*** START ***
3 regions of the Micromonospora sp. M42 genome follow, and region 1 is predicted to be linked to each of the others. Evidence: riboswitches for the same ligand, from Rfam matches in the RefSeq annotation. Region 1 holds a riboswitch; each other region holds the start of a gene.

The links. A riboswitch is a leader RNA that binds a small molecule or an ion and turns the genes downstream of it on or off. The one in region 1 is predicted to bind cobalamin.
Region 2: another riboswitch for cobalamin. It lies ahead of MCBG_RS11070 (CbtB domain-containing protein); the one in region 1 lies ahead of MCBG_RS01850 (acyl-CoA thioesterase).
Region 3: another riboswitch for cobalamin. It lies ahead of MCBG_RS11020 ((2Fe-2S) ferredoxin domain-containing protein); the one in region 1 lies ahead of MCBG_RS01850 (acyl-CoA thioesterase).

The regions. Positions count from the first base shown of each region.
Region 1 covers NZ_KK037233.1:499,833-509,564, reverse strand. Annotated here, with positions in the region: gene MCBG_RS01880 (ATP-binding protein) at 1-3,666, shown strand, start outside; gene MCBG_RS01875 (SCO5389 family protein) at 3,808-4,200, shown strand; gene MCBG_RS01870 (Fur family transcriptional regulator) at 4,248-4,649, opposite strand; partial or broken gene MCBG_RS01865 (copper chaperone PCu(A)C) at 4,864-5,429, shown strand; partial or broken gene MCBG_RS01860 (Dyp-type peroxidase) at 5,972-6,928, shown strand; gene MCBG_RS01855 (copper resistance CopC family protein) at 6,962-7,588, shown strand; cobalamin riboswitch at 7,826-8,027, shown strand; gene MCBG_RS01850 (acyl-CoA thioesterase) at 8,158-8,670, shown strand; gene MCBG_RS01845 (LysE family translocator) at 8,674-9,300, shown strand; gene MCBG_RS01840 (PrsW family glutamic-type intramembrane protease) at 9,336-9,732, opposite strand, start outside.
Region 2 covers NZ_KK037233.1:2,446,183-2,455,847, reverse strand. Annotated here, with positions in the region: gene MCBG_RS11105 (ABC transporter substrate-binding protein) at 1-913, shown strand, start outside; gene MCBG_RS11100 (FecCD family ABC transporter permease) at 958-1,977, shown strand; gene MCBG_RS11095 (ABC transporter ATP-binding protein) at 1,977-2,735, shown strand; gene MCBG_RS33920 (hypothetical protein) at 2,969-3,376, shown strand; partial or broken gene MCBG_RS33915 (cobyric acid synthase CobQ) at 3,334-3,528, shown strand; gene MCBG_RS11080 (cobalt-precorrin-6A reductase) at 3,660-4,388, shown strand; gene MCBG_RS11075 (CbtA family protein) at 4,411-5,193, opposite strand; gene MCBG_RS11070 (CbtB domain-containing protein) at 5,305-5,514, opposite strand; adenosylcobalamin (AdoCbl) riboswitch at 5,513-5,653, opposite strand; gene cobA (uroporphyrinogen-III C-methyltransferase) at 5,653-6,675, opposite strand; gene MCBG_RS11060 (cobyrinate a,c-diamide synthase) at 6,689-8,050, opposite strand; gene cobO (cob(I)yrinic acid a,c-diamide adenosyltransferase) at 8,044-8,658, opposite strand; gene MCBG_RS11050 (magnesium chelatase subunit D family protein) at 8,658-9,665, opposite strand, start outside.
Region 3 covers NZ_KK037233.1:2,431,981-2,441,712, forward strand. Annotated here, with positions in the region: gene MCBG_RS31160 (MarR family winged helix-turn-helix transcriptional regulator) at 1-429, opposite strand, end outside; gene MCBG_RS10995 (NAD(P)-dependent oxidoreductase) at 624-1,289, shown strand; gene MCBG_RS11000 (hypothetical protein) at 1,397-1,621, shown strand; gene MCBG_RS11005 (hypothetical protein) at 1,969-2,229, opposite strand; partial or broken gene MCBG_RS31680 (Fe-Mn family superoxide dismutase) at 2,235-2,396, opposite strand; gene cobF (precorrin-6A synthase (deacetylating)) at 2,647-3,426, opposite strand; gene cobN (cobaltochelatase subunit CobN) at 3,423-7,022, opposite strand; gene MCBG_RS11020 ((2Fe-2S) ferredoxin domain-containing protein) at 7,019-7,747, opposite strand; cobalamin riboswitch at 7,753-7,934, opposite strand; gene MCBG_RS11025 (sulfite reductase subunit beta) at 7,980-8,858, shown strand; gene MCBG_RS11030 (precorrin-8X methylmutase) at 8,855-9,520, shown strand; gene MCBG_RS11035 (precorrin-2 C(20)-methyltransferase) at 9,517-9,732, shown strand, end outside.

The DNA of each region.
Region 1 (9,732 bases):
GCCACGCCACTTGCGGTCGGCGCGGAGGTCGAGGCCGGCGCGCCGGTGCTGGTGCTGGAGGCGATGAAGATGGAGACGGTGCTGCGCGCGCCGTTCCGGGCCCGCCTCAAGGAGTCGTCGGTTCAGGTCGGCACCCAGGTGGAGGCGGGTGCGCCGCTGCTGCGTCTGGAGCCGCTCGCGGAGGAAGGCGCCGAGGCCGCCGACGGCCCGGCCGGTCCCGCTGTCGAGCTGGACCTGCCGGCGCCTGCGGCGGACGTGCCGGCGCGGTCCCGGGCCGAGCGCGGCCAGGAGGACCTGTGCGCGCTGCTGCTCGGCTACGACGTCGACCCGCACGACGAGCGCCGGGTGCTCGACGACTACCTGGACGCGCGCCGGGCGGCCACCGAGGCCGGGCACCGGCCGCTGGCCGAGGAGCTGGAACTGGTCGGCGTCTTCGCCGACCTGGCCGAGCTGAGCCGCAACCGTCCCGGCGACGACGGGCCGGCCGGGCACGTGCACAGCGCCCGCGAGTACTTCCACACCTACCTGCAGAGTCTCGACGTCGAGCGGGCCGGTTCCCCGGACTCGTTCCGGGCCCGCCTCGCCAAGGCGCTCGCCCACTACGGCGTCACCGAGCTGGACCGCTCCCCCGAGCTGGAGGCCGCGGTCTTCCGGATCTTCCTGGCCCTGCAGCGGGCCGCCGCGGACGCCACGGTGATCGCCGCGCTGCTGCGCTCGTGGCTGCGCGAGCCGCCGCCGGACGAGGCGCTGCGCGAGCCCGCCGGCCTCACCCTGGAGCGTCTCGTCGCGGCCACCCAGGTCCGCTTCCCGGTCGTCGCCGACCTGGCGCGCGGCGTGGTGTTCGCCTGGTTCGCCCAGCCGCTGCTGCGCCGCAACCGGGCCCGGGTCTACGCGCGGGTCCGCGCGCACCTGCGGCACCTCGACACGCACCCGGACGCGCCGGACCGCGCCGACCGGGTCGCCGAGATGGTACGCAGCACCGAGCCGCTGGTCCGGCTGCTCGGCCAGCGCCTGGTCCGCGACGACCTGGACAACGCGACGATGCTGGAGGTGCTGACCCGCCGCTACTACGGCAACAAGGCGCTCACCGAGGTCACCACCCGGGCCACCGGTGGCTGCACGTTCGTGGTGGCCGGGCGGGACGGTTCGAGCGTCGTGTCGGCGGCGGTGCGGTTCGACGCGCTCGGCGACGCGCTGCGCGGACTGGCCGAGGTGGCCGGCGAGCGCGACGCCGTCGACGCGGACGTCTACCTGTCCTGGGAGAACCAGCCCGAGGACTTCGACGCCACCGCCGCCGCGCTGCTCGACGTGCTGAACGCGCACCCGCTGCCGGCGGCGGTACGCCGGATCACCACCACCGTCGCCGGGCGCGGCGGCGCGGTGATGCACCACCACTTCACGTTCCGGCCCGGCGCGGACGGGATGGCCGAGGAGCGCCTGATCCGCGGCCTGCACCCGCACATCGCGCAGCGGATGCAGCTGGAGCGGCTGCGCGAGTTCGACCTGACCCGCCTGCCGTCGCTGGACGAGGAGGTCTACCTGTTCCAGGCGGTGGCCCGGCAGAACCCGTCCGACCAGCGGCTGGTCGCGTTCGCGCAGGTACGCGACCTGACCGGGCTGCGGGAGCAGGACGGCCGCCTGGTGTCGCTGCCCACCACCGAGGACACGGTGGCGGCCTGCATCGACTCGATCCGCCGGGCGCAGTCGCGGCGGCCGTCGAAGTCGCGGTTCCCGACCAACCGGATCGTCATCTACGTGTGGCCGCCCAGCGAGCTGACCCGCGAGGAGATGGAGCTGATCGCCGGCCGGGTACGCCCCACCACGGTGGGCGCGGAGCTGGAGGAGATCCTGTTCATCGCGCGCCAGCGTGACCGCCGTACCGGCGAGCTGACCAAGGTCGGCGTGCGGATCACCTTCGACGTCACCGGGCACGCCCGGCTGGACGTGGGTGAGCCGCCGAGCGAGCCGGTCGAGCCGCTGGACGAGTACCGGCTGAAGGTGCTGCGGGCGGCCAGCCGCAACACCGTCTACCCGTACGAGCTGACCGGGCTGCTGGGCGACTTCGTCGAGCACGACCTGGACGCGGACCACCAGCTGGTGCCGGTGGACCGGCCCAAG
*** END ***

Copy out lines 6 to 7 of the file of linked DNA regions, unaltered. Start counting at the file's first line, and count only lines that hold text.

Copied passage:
Region 1 covers NZ_KK037233.1:499,833-509,564, reverse strand. Annotated here, with positions in the region: gene MCBG_RS01880 (ATP-binding protein) at 1-3,666, shown strand, start outside; gene MCBG_RS01875 (SCO5389 family protein) at 3,808-4,200, shown strand; gene MCBG_RS01870 (Fur family transcriptional regulator) at 4,248-4,649, opposite strand; partial or broken gene MCBG_RS01865 (copper chaperone PCu(A)C) at 4,864-5,429, shown strand; partial or broken gene MCBG_RS01860 (Dyp-type peroxidase) at 5,972-6,928, shown strand; gene MCBG_RS01855 (copper resistance CopC family protein) at 6,962-7,588, shown strand; cobalamin riboswitch at 7,826-8,027, shown strand; gene MCBG_RS01850 (acyl-CoA thioesterase) at 8,158-8,670, shown strand; gene MCBG_RS01845 (LysE family translocator) at 8,674-9,300, shown strand; gene MCBG_RS01840 (PrsW family glutamic-type intramembrane protease) at 9,336-9,732, opposite strand, start outside.
Region 2 covers NZ_KK037233.1:2,446,183-2,455,847, reverse strand. Annotated here, with positions in the region: gene MCBG_RS11105 (ABC transporter substrate-binding protein) at 1-913, shown strand, start outside; gene MCBG_RS11100 (FecCD family ABC transporter permease) at 958-1,977, shown strand; gene MCBG_RS11095 (ABC transporter ATP-binding protein) at 1,977-2,735, shown strand; gene MCBG_RS33920 (hypothetical protein) at 2,969-3,376, shown strand; partial or broken gene MCBG_RS33915 (cobyric acid synthase CobQ) at 3,334-3,528, shown strand; gene MCBG_RS11080 (cobalt-precorrin-6A reductase) at 3,660-4,388, shown strand; gene MCBG_RS11075 (CbtA family protein) at 4,411-5,193, opposite strand; gene MCBG_RS11070 (CbtB domain-containing protein) at 5,305-5,514, opposite strand; adenosylcobalamin (AdoCbl) riboswitch at 5,513-5,653, opposite strand; gene cobA (uroporphyrinogen-III C-methyltransferase) at 5,653-6,675, opposite strand; gene MCBG_RS11060 (cobyrinate a,c-diamide synthase) at 6,689-8,050, opposite strand; gene cobO (cob(I)yrinic acid a,c-diamide adenosyltransferase) at 8,044-8,658, opposite strand; gene MCBG_RS11050 (magnesium chelatase subunit D family protein) at 8,658-9,665, opposite strand, start outside.